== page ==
The Cowshed, a memoir of the Cultural Revolution by Ji Xianlin, a Chinese academic, suggests 1966 precedents for present-day situations:
The role of “privilege” (from the Introduction):
If he and many other Chinese intellectuals have been guilty of persecuting one another, it was largely because the intellectuals as a class had been compelled to feel deeply guilty and shameful about themselves … this was achieved through the fierce criticism and self-criticism sessions, a unique feature of the Maoist thought-reform campaigns … he blamed himself fervently for not being sufficiently patriotic and selfless: He was selfish to pursue his own academic studies in Germany while the Communists were fighting the Japanese invaders; he was wrong to avoid politics and to view all politics as a tainted game, because the Communist politics was genuinely idealistic and noble … Afterward, like a sinner given a chance to prove his worthiness, he eagerly abandoned all his previous skepticism—the trademark of a critical faculty—and became a true believer.
Sensitivity to “tropes” and “dog whistles” that demonstrate bad thought:
I read a poster criticizing an essay of mine called “Springtime in Yanyuan.” The Red Guards claimed that springtime represented capitalism, and celebrating the spring amounted to celebrating capitalism. I was bewildered. If anything, spring has always been the sign of new life—since when had it been appropriated as the emblem of capitalism? Then again, Yao’s essay espoused just this sort of crooked logic … Yao’s methods had the seal of official approval … Theories of “narrative as a counterrevolutionary tool” abounded, and soon enough everyone was an expert in these methods … As I read the poster about my essay, I couldn’t help snorting audibly. The enemy’s eyes and ears were everywhere; like my heedless comments on Yao’s essay, this single snort would later be used against me.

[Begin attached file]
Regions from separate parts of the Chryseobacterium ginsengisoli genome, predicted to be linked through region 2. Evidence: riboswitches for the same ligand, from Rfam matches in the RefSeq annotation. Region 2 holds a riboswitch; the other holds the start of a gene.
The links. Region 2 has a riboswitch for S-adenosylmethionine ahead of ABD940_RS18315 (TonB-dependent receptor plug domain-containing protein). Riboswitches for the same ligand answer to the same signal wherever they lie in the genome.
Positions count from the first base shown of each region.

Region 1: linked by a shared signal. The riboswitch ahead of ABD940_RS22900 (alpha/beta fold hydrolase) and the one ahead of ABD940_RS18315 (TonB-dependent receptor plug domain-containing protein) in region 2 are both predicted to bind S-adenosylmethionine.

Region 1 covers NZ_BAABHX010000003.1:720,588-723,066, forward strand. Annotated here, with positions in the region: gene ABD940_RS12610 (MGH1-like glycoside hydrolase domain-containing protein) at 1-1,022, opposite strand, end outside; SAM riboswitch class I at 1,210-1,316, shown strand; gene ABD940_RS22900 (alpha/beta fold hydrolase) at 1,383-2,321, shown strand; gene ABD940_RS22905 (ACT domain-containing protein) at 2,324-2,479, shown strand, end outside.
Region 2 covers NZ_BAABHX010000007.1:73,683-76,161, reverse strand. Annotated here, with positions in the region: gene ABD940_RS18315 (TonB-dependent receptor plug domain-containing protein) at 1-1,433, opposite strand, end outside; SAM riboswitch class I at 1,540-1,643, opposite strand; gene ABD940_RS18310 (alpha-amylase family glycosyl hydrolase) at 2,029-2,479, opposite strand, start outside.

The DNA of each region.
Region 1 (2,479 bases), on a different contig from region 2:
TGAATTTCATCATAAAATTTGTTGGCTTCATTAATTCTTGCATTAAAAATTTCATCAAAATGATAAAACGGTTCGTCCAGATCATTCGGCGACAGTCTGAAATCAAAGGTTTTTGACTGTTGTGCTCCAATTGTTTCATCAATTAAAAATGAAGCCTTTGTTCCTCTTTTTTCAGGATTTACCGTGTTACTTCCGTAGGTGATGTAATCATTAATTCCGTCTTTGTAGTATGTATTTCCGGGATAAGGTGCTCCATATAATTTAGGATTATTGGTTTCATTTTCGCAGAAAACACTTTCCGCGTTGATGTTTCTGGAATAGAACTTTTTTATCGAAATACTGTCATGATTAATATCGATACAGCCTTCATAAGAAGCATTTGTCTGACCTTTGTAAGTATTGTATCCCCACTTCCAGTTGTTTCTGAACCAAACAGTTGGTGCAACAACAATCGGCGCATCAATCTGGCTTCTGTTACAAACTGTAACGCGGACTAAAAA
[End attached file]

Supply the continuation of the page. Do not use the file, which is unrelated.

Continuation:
At the time, getting one word wrong would suffice to brand you a counterrevolutionary—for instance, if you happened to have stored the words “socialist” and “capitalist” in the same mental card file, using one when you meant the other could prove a fatal error. Your opponents would immediately seize on the slip of your tongue and fabricate arbitrary metaphysical misreadings of your words.
The struggle sessions were brutal … Instead of a wooden placard, there was a piece of paper pasted onto his shirt. It bore his name, crossed out with a big red X. This was a trick borrowed from the courts, which had in turn taken them from Qing dynasty novels that depicted criminals led to the executioner’s block wearing large wooden placards that bore their name and a red cross.